Saturday, April 23, 2016

Desert peach (photos)

I found an interesting flowering chapparal shrub. It looks related to cherryplums. It has fruit tree bark. But it's a native species..... some sort of prunus/ Rosaceae. At first I thought it was a peach. Nope. Wrong continent. People suggested wild plums, peaches, crabapples. These are not garden escapees. Native species. Lots of them.

Think plum family. Serviceberrry? chokecherry? Wrong color blossom (it's really pink, like a Japanese quince, or a peach). It has incredibly tiny ovate leaves, and spines. It must flower first, then get leaves. I saw them on Whitney and Mono Lake too. It grows at 4-7000 ft., Eastern Sierras, Mammoth Lakes, so, it's a Great Basin plant, (high, cold desert) shrub vs. a California plant.

At one point I thought it was Prunus subcordata, Klamath plum, Oregon plum, Pacific plum and Sierra plum, is a member of the genus Prunus, native to the western United States in California and western and southern Oregon. But it did not resemble a plum tree. No thicketing. Very much a dense shrub.

After much deduction, I think it's Desert peach, aka Desert almond (Prunus andersonii) (CalFlora) native to Eastern California and Western Nevada. Not a peach per se, as peaches came from northwest China by way of Persia. But it gets heart-shaped drupes that have flesh in moist years, but are more like almonds in dry years.

My botanist friend Katelin Stuart thought I had enhanced the photo. She said your picture is very pink. When did you take it, morning? Or maybe you enhanced it? Or very good rainfall recently?

Those are all different bushes that grow among the sagebrush. They're really showy, and no, most are afternoon pix. I did not enhance it, Very, very pink, At first I mistook it for redbud, until I saw the flower up close. Then I got excited and went all gaga. It's screaming shake your fist pink, not a shy wallflower. I use my camera as a memory aid, and also as a reference. It's an extension of my eye. Sometimes I get lucky and sometimes get a decent photo as well.

I also found wild desert apricot (prunus fremontii), very close, but it was the wrong range, Desert peach (Prunus andersonii) seems to be it!

Katelin Stuart concurred: Hmmm, possible, especially If yours is growing in with sagebruch and atriplex, it tolerates salt and is in a similar micro-clime. 

It took a Facebook village to ID this plant. 

I saw dogwood in bloom too, on Hwy 80, and on 395, in Walker Canyon. No time to stop. Outrunning the storm.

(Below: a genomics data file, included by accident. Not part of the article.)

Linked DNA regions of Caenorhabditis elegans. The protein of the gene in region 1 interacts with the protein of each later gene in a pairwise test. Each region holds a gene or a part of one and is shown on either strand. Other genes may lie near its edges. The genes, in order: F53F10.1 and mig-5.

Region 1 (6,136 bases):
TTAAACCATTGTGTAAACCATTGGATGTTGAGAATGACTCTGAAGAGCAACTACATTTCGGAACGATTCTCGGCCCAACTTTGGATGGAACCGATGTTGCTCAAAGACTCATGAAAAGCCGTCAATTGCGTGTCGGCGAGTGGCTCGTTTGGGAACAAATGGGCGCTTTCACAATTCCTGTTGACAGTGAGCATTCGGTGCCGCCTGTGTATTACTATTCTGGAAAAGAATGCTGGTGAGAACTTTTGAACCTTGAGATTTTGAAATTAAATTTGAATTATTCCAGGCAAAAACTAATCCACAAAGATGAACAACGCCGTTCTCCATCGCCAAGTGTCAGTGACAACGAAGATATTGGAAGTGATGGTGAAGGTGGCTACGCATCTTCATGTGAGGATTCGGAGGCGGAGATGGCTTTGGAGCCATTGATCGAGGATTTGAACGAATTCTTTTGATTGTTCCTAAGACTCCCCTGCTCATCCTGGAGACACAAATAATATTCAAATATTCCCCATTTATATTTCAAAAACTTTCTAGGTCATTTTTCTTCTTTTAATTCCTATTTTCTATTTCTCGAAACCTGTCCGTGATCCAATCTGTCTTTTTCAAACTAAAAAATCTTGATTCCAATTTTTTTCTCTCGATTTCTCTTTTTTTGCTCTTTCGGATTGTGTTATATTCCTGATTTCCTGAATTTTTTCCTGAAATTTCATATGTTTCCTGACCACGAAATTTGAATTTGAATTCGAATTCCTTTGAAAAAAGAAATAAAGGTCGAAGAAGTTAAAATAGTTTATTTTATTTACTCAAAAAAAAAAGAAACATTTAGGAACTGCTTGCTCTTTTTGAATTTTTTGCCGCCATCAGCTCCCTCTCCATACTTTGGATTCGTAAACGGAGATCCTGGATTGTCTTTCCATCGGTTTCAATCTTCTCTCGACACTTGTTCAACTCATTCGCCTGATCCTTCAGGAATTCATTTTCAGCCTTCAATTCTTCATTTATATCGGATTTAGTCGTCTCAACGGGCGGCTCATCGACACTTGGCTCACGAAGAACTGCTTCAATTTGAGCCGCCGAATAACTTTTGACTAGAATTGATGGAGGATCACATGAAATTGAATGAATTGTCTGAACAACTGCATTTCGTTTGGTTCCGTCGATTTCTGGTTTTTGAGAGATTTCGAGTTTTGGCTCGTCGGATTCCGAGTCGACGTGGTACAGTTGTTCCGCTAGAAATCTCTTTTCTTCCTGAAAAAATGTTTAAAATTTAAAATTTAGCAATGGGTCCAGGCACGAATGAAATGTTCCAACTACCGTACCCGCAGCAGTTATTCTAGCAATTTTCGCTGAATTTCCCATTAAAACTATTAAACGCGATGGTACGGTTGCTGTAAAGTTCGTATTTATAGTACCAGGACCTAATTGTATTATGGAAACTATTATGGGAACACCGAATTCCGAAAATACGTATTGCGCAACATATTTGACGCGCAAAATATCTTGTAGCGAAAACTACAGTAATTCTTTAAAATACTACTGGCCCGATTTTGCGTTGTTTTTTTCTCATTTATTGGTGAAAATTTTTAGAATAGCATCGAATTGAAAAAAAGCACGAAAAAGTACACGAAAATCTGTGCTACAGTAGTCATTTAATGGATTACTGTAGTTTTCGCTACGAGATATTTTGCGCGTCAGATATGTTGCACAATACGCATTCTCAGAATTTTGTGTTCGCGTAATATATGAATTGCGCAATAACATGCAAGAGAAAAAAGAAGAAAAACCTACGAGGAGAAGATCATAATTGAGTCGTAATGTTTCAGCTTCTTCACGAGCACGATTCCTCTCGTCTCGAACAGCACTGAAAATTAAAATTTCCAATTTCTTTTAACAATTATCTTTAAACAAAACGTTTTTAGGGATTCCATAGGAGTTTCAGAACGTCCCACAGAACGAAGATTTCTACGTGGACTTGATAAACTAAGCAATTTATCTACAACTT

Katelin Stuart suggested that it was a crabapple. No! I had no idea there were native crabapples. There was a crabapple in my neighbor's gully, I loved eating them. I never considered it a native species. When the land was sold, the new neighbors cut it down. My plant is not an apple, crabby, or otherwise.  

In my search. I found out that wild crabapples are native to North America. In fact they are native to the entire Northern Hemisphere. (I had learned otherwise—apples were brought to the New World by colonists, and scholars erroneously noted European apples originally came by way of China with the peach, which really messed with myriad apple references in Medieval Celtic mythology.)

In North America, there's Malus ioensis, or prairie crabapple (ioensis refers to Iowa). The most common variety, Malus ioensis var. ioensis, is native to the prairies of the upper Mississippi Valley. Another variety, Malus ioensis var. texana, or the Texas crabapple, is native to a tiny region of central Texas. There's even a Southern crabapple, Malus angustifoliaThen there's Malus fusca, native to western North America from Alaska, with a range from British Columbia, to northwestern California. Flowers are white or pale pink. 

From Wiki I found out that Malus is both Classical and genus name for apples... from the Greek. μήλο ΜΗΛΟ, μήλο. (pronounced: meelo). In Homer's time, μήλον did not mean apple, but sheep or goat. The Ancient Greek word μήλον (mēlon), is an English loanword for melon or watermelon. And the word "apple" was also used as a generic term for foreign fruit. That must've been confusing.

In Latin, the words for 'apple' ("mālum") and 'evil' ("mălum") are almost identical. Malum in se (plural mala in se) means wrong or evil in itself. Something deeply sinful or against nature, distinguished from malum prohibitum, which is wrong only because it is prohibited.  —(Wiki)

Es muy mala!

Katelin Stuart said: you can lead a whore to culture, but you can't make her partake of it.

added, revised 4/17

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